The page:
State v. Jones, 227 N.C. 94 (1946)

Dec. 18, 1946 · Supreme Court of North Carolina
227 N.C. 94


(Filed 18 December, 1946.)

1. Criminal Law § 79—

Assignments of error not brought forward and discussed in appellant’s brief are deemed abandoned. Rule of Practice in Supreme Court, No. 28.

2. Bigamy § 4—

In a prosecution upon an indictment charging defendant with aiding and abetting bigamy by entering into a marriage with a person then married and not divorced, evidence tending to show that the bigamous marriage was contracted in another state ousts the jurisdiction of our courts and requires dismissal, G. S., 14-183. Since the indictment specifically charged the commission of the crime by contracting the bigamous marriage, evidence that defendant, with knowledge, took the prosecutrix from this State for the purpose of consummating the bigamous marriage, would be unavailing, even if it be conceded that this is evidence of aiding and abetting bigamy.

3. Criminal Law § 12b—

The courts of this State have no jurisdiction over an offense committed in another, and when the evidence, whether for the State or the defendant, shows that the offense was committed out of this State, jurisdiction is ousted.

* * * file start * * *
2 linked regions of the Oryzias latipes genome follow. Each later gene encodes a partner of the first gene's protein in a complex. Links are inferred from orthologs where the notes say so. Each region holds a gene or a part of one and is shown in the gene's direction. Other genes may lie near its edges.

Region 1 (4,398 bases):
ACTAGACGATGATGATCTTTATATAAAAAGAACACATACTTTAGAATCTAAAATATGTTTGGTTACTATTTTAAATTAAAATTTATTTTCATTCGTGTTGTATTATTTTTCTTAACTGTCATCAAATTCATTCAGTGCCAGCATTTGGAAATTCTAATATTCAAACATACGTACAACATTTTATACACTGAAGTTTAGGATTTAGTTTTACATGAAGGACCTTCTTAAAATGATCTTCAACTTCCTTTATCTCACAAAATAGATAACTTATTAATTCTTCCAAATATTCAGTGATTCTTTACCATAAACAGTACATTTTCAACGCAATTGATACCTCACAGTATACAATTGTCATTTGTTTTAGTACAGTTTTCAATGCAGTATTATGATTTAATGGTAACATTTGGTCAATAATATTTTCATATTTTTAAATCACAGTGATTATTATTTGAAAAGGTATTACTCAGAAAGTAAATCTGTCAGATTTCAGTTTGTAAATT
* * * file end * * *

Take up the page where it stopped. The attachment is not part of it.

4. Criminal Law §§ 12a, 83—

The Supreme Court on appeal will take notice of want of jurisdiction and dismiss the action e® mero motu.

5. Indictment § 24—

The indictment controls the prosecution, and evidence not supported by the indictment is unavailing.

Appeal by defendant from Hamilton, Special Judge, at April (A) Term, 1946, of Dueham.

Criminal prosecution on bill of indictment charging that defendant did aid and abet one Joyce Britt Luty in the commission of the crime of bigamy.

On 2 December, 1945, the defendant, at the request of the prosecutrix, Joyce Britt Luty, took her, E. C. Rice, and Maggie Mae Poole to Ches*95terfield County, S. C., so that Rice and Mrs. Poole could get married. Defendant and prosecutrix were married at the same time and by the same magistrate. They returned to North Carolina and lived together a few days, after which prosecutrix left defendant. Thereupon he had her indicted for larceny and she, in turn, had him arrested on this charge.

There was evidence tending to show that prosecutrix was married to one Luty and had not been divorced and that defendant was aware of her marital status at the time they entered into the contract of marriage in South Carolina. Evidence also tends to show that at the time they left Durham for South Carolina defendant and prosecutrix had not agreed to get married. There is some evidence they reached this agreement when in Sanford and some to the effect they did not so agree until after they reached South Carolina.

There was a verdict of guilty. The court pronounced judgment and defendant excepted and appealed.

Attorney-General McMullan and Assistant Attorneys-General Bruton, Rhodes, and Moody for the State.

J. M. Templeton and W. T. Hatch for defendant, appellant.

Barnhill, J.